They said: "We'll die but we'll not leave the fortress". "I'm dying but I won't surrender. Farewell, Motherland. 20.VII.41."

The enemy couldn't get a single Red Army standard on the territory of the Fortress. At the critical moment Junior Sergeant Rodion Semenyuk and two other soldiers buried the standard of the 393rd Anti-Aircraft Artillery Battalion in one of the casemates on the East Fort west side. Fifteen years later, Semenyuk returned to Brest, found the spot and dug the standard up.

The basements of the White Palace of the Engineering Headquarters building, the barracks of the 333rd Rifle Regiment were the last centres of resistance in the Citadel. The enemy used the disposal to put an end to resistance here.

General Schlieper, commanding officer of the German 45th Division, wrote in one of his reports: "The 81st Combat Engineers' Battalion was given the task of blowing up this building on the Central Island ... in order to put an end to the Russian troops' flanking fire at the North Island. Explosives were lowered from the roof of the building towards the windows, then the fuses were lit. When they exploded, we could hear the Russian soldiers screaming and groaning, but they continued to fight." In his book, Rudolph Gschöpf writes: "We only gradually managed to take one defensive position after another as a result of stubborn fighting. The garrison of the so-called "0fficers' Corps" on the Central Island only ceased to exist with the building itself ... The resistance continued until the walls of the building were destroyed and razed to the ground by more powerful explosions".

Lieutenant Kizhevatov, one of the leaders of this sector's defence, died in the last fighting. A granite block bears a five-cornered star and a marble plaque with the inscription: "Soviet frontier-guards led by Lieutenant Andrei Kizhevatov heroically fought against German invaders here, in the former building of the 9th Frontier-Guard Station of the 17th Frontier-Guard Detachment. The name of Andrei Kizhevatov was given to a new frontier-guard station." Nothing remains of the old frontier-guard station today.

On July 8, the commanding officers of the 45th Division, which was laying siege to the fortress, sent a report to their general headquarters that the fortress had fallen. This was not entirely correct, however. Tiny centres of resistance continued in individual sectors of the Citadel and the Kobrin Fortification from late June to mid-July. Until the very end of July, however, rifle fire and short bursts of machine-gun fire continued to ring out from basements and half-destroyed casemates with small groups of soldiers inside. After that, solitary fighters bravery fought on. Even though they were starving and covered with wounds, they asked no mercy nor sought to give themselves up. No one knows when the very last shot was fired in the fortress, who the last defenders were, or how they died.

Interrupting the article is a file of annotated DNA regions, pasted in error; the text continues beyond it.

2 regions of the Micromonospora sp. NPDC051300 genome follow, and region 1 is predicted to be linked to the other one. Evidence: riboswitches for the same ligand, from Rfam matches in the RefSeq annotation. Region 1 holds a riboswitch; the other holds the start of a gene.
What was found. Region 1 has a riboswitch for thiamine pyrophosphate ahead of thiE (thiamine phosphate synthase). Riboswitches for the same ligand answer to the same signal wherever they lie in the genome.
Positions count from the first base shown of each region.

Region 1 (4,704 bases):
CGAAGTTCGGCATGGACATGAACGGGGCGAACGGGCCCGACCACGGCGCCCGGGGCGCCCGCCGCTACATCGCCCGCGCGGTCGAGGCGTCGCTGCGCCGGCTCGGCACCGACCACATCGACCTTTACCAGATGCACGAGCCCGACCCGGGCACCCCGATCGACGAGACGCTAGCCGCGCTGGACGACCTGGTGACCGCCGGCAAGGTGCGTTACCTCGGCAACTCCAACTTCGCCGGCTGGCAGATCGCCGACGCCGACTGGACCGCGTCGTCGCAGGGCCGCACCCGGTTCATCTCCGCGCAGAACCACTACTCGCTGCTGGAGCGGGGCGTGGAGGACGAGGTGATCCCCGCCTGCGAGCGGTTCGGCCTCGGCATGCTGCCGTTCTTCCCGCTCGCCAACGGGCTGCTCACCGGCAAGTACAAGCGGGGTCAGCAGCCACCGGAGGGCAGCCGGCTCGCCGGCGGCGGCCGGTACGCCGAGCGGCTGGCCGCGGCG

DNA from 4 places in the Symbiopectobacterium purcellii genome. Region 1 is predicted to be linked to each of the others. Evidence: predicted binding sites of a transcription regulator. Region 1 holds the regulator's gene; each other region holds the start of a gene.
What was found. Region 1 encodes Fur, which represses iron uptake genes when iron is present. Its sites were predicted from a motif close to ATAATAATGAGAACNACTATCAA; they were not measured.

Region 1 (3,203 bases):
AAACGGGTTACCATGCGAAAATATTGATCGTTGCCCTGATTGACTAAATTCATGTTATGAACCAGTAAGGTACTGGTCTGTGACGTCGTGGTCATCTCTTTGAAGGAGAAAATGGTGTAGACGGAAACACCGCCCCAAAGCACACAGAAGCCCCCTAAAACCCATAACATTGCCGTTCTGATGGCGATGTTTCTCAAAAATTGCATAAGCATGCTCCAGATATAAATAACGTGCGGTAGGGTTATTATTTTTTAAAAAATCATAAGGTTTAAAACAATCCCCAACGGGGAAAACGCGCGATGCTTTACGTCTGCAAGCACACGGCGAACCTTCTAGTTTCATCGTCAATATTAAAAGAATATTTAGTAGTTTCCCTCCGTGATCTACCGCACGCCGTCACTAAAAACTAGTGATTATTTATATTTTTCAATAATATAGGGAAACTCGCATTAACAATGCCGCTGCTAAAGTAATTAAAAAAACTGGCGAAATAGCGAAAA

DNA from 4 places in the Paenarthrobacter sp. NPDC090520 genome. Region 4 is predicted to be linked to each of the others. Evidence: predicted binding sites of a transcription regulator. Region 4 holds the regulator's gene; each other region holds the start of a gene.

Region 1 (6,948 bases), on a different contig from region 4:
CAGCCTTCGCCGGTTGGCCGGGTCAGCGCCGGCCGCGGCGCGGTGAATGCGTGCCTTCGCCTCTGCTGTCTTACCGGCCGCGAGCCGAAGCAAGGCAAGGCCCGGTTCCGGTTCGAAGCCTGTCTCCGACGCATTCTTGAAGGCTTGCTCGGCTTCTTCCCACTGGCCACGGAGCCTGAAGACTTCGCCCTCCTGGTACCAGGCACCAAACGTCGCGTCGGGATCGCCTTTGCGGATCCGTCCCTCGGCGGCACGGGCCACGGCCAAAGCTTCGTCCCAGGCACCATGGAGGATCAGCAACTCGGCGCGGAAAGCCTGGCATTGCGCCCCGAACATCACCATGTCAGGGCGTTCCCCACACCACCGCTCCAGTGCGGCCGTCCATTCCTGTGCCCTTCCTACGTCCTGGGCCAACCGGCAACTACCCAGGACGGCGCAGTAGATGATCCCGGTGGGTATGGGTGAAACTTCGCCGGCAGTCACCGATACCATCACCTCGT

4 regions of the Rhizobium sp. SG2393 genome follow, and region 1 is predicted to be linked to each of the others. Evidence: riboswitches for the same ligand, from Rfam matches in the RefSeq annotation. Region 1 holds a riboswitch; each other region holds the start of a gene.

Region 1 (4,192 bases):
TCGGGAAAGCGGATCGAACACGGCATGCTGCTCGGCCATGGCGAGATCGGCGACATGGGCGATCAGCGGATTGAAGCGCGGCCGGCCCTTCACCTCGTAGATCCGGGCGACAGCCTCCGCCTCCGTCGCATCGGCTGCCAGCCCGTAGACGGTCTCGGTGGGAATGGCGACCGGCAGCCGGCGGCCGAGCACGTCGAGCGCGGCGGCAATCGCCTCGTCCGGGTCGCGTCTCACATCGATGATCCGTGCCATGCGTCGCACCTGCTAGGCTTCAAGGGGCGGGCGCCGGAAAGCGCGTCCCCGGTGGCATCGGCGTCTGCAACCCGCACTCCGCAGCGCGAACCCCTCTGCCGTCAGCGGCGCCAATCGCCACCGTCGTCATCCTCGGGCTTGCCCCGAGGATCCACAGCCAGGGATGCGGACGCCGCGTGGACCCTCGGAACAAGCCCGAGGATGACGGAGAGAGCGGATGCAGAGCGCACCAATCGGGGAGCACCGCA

In August, 1941, however, a German military magazine carried a photograph on its cover, showing nazi flamethrowers still operating in the Brest Fortress.

The defenders of the Brest Fortress soldiers of 30 nationalities of the former Soviet Union fulfilled their duty. They were able to withstand and overcome difficulties through their courage and fighting skill.

It was the greatest deed in the history of the Great Patriotic War. The Soviet Union has honoured the feat performed by the defenders of the Brest Fortress. On May 8, 1965, the Presidium of the Supreme Soviet of the USSR awarded the title of Hero Fortress to the Brest Fortress, along with the Order of Lenin and the Gold Star medal Major Gavrilov, commanding officer of the 44th Rifle Regiment has been awarded the title of Hero of the Soviet Union, Kizhevatov, the head of the 9th Frontier Guard Station was posthumously awarded the title of the Hero of the Soviet Union. About 200 of the defenders were awarded with orders and medals. In 1956 The Museum of the Defence of the Brest Fortress was opened.

September 25,1971 the Memorial Heroic Brest Fortress Complex was availed

Source:www.brest.by

4 комментария:

Chernevog комментирует...

We have never celebrated the ending of this war, or the one before it. in the United States.

Unfortuanately I still have regular arguments with people who are painfully ignorant of the role Russia played in the winning of WWII, so ignorant that somehow they are totally unaware that the United States and the Soviet Union were allies in that war, and that the sacrifices of the Russians were the greatest of any of the allies. When you assert that millions of Russians dies fighting that war, they will assert that it was Stalin who did the killing, not the Nazi regime. When they are presented with facts from authorative sources, they sometime retreat from those assertions, but they never give up believing them.

Then they rather exaggerate the U.S. role in the war. They do not even bother to count the months that the U.S. was actually difrectly fighting in the war, from June of 1944 to May of 1945. While the rest of Europe and Asia had been fighting since 1939.

A few days ago I had to make this argument on an editorial page in one of the major American newspapers. This lack of historical awareness is a testiment to the sorry shape of the educational system in the U.S.